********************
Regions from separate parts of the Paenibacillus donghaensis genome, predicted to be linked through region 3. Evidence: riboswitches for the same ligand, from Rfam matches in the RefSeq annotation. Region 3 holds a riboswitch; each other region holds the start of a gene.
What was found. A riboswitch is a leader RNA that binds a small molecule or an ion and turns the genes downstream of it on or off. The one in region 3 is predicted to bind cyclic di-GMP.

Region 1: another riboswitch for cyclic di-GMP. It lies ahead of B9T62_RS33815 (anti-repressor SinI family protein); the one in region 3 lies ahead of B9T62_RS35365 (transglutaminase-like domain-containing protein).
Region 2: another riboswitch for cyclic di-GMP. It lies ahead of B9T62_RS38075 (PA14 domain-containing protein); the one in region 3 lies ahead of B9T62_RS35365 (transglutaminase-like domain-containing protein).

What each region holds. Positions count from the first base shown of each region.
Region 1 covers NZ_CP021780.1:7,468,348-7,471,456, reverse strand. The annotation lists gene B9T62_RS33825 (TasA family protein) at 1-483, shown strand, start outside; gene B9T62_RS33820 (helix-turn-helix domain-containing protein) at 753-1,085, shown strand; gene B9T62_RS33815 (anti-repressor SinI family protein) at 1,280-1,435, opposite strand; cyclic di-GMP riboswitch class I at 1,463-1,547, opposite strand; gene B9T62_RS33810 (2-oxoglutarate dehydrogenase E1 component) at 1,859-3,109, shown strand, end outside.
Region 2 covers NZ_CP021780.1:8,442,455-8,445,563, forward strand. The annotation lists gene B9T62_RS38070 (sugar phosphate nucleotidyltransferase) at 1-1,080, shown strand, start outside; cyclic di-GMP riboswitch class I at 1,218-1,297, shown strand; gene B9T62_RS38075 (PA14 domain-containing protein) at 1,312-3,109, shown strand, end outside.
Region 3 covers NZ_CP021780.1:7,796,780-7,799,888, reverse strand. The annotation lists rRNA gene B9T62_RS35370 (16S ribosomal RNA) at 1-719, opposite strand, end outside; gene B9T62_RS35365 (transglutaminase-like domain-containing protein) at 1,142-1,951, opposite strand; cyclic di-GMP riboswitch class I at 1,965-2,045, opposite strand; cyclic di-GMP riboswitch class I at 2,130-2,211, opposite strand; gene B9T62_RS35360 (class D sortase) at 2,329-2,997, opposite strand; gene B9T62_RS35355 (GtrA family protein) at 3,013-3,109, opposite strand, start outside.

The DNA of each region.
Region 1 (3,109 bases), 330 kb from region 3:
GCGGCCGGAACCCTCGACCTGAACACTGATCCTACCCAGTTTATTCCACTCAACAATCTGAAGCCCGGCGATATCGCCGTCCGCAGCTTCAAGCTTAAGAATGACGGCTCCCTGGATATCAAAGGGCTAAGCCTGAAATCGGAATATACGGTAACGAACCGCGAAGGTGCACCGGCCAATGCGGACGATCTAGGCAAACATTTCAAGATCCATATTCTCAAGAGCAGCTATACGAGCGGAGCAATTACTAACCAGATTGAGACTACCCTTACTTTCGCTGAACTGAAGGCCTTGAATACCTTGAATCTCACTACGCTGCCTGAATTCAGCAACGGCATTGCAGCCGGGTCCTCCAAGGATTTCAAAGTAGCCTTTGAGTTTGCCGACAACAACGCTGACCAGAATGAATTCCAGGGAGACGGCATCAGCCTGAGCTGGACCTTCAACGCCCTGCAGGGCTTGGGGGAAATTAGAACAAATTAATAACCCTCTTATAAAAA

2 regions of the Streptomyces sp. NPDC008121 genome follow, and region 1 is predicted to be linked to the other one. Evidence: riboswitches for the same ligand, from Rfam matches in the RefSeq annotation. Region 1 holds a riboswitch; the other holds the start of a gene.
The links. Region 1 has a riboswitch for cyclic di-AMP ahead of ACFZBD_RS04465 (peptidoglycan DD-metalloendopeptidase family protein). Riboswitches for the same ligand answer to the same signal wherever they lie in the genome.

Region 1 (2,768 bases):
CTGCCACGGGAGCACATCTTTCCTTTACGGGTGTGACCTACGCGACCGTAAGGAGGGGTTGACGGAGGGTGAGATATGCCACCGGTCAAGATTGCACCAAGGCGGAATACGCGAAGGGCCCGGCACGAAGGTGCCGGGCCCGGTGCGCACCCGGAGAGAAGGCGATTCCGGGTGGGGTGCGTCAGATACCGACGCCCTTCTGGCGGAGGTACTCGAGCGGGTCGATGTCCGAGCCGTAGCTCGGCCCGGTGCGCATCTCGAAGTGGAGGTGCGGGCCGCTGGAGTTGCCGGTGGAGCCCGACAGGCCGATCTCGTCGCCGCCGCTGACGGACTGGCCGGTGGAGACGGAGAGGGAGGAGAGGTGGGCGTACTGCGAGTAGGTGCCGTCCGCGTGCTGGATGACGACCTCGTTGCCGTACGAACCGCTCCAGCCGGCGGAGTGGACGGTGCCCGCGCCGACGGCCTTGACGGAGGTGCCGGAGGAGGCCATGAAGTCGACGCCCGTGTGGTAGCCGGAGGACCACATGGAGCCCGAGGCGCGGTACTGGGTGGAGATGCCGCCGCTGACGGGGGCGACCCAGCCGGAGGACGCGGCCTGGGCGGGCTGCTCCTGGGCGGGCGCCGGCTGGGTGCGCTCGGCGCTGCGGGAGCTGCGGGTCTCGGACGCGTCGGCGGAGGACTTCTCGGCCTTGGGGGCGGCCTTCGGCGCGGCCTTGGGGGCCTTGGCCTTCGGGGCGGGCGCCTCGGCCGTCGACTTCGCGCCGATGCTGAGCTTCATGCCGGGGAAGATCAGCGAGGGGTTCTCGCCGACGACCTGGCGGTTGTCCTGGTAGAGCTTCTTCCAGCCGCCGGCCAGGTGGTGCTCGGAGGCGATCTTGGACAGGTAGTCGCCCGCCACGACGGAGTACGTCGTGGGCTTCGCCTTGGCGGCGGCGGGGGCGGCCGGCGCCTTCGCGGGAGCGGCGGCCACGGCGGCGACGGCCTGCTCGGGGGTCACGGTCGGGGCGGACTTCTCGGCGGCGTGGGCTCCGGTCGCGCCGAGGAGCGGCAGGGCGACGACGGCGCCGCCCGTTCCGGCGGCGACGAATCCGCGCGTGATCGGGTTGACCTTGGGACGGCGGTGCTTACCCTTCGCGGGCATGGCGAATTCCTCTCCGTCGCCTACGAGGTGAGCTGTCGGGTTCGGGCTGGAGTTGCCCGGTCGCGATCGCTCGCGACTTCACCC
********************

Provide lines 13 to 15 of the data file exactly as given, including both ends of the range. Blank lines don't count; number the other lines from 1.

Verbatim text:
The links. Region 1 has a riboswitch for cyclic di-AMP ahead of ACFZBD_RS04465 (peptidoglycan DD-metalloendopeptidase family protein). Riboswitches for the same ligand answer to the same signal wherever they lie in the genome.

Region 1 (2,768 bases):
CTGCCACGGGAGCACATCTTTCCTTTACGGGTGTGACCTACGCGACCGTAAGGAGGGGTTGACGGAGGGTGAGATATGCCACCGGTCAAGATTGCACCAAGGCGGAATACGCGAAGGGCCCGGCACGAAGGTGCCGGGCCCGGTGCGCACCCGGAGAGAAGGCGATTCCGGGTGGGGTGCGTCAGATACCGACGCCCTTCTGGCGGAGGTACTCGAGCGGGTCGATGTCCGAGCCGTAGCTCGGCCCGGTGCGCATCTCGAAGTGGAGGTGCGGGCCGCTGGAGTTGCCGGTGGAGCCCGACAGGCCGATCTCGTCGCCGCCGCTGACGGACTGGCCGGTGGAGACGGAGAGGGAGGAGAGGTGGGCGTACTGCGAGTAGGTGCCGTCCGCGTGCTGGATGACGACCTCGTTGCCGTACGAACCGCTCCAGCCGGCGGAGTGGACGGTGCCCGCGCCGACGGCCTTGACGGAGGTGCCGGAGGAGGCCATGAAGTCGACGCCCGTGTGGTAGCCGGAGGACCACATGGAGCCCGAGGCGCGGTACTGGGTGGAGATGCCGCCGCTGACGGGGGCGACCCAGCCGGAGGACGCGGCCTGGGCGGGCTGCTCCTGGGCGGGCGCCGGCTGGGTGCGCTCGGCGCTGCGGGAGCTGCGGGTCTCGGACGCGTCGGCGGAGGACTTCTCGGCCTTGGGGGCGGCCTTCGGCGCGGCCTTGGGGGCCTTGGCCTTCGGGGCGGGCGCCTCGGCCGTCGACTTCGCGCCGATGCTGAGCTTCATGCCGGGGAAGATCAGCGAGGGGTTCTCGCCGACGACCTGGCGGTTGTCCTGGTAGAGCTTCTTCCAGCCGCCGGCCAGGTGGTGCTCGGAGGCGATCTTGGACAGGTAGTCGCCCGCCACGACGGAGTACGTCGTGGGCTTCGCCTTGGCGGCGGCGGGGGCGGCCGGCGCCTTCGCGGGAGCGGCGGCCACGGCGGCGACGGCCTGCTCGGGGGTCACGGTCGGGGCGGACTTCTCGGCGGCGTGGGCTCCGGTCGCGCCGAGGAGCGGCAGGGCGACGACGGCGCCGCCCGTTCCGGCGGCGACGAATCCGCGCGTGATCGGGTTGACCTTGGGACGGCGGTGCTTACCCTTCGCGGGCATGGCGAATTCCTCTCCGTCGCCTACGAGGTGAGCTGTCGGGTTCGGGCTGGAGTTGCCCGGTCGCGATCGCTCGCGACTTCACCC